Overall fab spending in the first half of 2013 was slow, especially for fab equipment spending. Fab equipment spending is stronger in the second half of 2013, with a 30 to 40 percent increase over the first half. The SEMI data shows a different outlook for fab construction projects, forecasting a 25 percent spending increase in 2013 to over $7 billion and then a drop of 16 percent in 2014 to about $5.9 billion. Fabs under construction this year will begin equipping next year which affects fab equipment spending.
Fab equipment spending for dedicated foundries remains strong in 2013 ($12 billion) and in 2014 ($13 billion) — a growth rate of 5 percent in 2014. In the years prior to the economic downturn, fab equipment spending for DRAM was the highest spending industry segment. Since 2011, however, the dedicated foundry sector replaced DRAM as the leading industry sector.
While DRAM equipment spending dropped by 35 percent in 2011 and 25 percent in 2012, the SEMI data shows that DRAM fab equipment spending will increase by 17 percent in 2013 and at least 30 percent in 2014. An increase of about 2 to 3 percent for installed capacity for DRAM in 2014 is small but remarkable, given that the industry has not added any new DRAM capacity for years, and actually cutback capacity between 2011 and 2013.
The sector with largest growth rate for fab equipment spending in 2014 is expected to be Flash with a 40 to 45 percent increase (YoY). Over the last few years, capacity additions for the Flash sector also stagnated though technology investments. SEMI’s reports show detailed predictions for robust spending in DRAM and Flash by several large companies including Micron and Samsung. Overall fab equipment spending for Flash alone is expected to hit a record of almost $8 billion in 2014. After Flash and DRAM, MPU is expected to show the next largest growth in 2014, with fab equipment spending growing by over 40 percent (YoY). Intel is now preparing for 14nm, kicking off an MPU surge for 2014. The World Fab Forecast report gives insight into Intel’s preparations for 14nm.
Since the last fab database publication at the end May 2013, the SEMI worldwide dedicated analysis team has made 242 updates to 205 facilities (including Opto/LED fabs) in the database. The latest edition of the World Fab Forecast lists 1,147 facilities (including 247 Opto/LED facilities), with 66 facilities with various probabilities starting production this year and in the near future. SEMI added 14 new facilities and closed 8 facilities.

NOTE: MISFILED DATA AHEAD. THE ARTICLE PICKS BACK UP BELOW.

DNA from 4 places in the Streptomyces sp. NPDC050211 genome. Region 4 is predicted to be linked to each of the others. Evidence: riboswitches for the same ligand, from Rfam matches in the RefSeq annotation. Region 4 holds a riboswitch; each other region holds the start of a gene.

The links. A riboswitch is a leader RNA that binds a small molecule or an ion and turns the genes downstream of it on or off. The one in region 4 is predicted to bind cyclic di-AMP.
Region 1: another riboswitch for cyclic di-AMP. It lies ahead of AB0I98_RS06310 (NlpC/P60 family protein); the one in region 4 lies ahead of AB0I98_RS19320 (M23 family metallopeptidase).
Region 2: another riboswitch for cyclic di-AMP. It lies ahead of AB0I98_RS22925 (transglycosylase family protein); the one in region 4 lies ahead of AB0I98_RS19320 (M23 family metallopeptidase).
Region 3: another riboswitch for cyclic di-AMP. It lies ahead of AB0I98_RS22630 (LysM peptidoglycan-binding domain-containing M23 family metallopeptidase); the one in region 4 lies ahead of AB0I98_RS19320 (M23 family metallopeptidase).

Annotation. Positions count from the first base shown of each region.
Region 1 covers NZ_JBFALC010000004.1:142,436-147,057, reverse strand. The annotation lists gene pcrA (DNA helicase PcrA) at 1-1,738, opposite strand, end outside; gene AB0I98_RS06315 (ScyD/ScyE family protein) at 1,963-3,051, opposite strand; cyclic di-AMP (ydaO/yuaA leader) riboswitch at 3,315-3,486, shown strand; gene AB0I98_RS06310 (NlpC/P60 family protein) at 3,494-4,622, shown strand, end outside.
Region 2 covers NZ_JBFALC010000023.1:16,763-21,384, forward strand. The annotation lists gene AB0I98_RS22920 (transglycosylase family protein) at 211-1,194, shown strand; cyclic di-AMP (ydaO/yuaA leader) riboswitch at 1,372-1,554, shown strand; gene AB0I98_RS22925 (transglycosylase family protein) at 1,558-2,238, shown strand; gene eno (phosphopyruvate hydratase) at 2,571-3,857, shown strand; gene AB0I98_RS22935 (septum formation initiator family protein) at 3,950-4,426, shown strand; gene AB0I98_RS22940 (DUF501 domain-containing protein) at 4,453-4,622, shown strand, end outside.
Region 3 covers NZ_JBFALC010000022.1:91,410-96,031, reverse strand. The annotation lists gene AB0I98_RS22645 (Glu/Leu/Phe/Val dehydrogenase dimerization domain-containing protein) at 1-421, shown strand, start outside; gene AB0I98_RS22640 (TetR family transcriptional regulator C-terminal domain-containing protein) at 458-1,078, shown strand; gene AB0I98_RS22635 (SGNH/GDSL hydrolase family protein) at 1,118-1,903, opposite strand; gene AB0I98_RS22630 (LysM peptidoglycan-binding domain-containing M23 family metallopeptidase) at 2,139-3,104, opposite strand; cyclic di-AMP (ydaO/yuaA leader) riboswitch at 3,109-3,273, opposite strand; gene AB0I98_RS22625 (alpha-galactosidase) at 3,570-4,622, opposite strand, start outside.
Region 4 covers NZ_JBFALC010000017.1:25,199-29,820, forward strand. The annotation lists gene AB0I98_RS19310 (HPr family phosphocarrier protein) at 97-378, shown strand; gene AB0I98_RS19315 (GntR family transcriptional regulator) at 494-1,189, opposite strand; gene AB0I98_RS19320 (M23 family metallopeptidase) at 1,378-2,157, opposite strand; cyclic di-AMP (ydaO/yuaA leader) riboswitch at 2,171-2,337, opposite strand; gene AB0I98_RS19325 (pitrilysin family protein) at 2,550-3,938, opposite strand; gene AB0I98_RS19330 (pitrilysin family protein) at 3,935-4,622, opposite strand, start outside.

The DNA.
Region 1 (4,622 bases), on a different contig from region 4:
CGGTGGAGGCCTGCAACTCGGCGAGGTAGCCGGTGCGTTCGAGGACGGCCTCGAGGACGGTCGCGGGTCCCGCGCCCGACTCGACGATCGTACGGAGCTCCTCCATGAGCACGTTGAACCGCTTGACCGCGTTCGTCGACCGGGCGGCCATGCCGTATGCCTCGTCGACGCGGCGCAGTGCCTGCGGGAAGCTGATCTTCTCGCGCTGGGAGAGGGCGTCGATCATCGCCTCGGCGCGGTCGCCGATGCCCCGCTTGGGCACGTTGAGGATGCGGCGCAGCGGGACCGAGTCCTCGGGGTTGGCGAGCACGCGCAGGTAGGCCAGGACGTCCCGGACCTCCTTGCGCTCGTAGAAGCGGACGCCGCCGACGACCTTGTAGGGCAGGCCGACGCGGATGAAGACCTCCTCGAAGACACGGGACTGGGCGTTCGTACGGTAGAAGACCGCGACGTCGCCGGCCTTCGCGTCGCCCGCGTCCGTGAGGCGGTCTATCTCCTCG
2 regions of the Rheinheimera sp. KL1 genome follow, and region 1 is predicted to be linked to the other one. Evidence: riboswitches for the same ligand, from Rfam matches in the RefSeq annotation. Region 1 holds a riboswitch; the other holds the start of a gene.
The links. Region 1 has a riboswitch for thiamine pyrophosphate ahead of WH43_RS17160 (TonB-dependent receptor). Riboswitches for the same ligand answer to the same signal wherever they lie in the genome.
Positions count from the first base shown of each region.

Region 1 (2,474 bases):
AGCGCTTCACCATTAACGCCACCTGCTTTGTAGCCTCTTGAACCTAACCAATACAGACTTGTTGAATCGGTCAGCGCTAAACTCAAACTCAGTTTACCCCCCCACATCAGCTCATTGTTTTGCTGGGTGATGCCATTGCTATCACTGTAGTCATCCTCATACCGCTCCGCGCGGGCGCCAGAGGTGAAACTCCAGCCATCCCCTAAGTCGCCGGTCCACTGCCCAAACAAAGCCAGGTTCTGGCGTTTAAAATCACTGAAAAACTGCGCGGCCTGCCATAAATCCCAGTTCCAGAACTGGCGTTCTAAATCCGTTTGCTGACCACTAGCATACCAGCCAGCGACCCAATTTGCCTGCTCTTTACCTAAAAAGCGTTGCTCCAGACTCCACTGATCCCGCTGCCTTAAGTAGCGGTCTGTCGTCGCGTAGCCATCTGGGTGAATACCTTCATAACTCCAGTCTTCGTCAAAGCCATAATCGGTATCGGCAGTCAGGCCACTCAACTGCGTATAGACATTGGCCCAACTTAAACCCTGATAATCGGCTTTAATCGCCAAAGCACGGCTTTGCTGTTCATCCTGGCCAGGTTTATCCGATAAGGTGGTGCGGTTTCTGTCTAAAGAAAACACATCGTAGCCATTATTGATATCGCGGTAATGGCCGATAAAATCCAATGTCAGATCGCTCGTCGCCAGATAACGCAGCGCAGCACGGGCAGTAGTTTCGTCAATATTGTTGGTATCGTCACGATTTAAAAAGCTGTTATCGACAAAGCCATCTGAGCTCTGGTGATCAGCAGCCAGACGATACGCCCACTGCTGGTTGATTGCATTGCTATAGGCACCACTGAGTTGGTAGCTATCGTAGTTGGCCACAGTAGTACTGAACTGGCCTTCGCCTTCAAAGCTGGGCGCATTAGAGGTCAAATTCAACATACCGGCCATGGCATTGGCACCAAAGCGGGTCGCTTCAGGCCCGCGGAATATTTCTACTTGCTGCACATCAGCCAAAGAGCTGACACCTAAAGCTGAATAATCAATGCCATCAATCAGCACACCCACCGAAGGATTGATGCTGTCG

The SEMI World Fab Forecast uses a bottom-up approach methodology, providing high-level summaries and graphs; and in-depth analyses of capital expenditures, capacities, technology and products by fab. Additionally, the database provides forecasts for the next 18 months by quarter. These tools are invaluable for understanding how the semiconductor manufacturing will look in 2013 and 2014, and learning more about capex for construction projects, fab equipping, technology levels, and products.
The SEMI Worldwide Semiconductor Equipment Market Subscription (WWSEMS) data tracks only new equipment for fabs and test and assembly and packaging houses. The SEMI World Fab Forecast and its related Fab Database reports track any equipment needed to ramp fabs, upgrade technology nodes, and expand or change wafer size, including new equipment, used equipment, or in-house equipment. Also check out the Opto/LED Fab Forecast. Learn more about the SEMI fab databases at: www.semi.org/MarketInfo/FabDatabase  and www.youtube.com/user/SEMImktstats 
SEMI is the global industry association serving the nano- and micro-electronic manufacturing supply chains. Our 1,900 member companies are the engine of the future, enabling smarter, faster and more economical products that improve our lives. Since 1970, SEMI has been committed to helping members grow more profitably, create new markets and meet common industry challenges. SEMI maintains offices in Bangalore, Beijing, Berlin, Brussels, Grenoble, Hsinchu, Moscow, San Jose, Seoul, Shanghai, Singapore, Tokyo, and Washington, D.C. For more information, visit www.semi.org .
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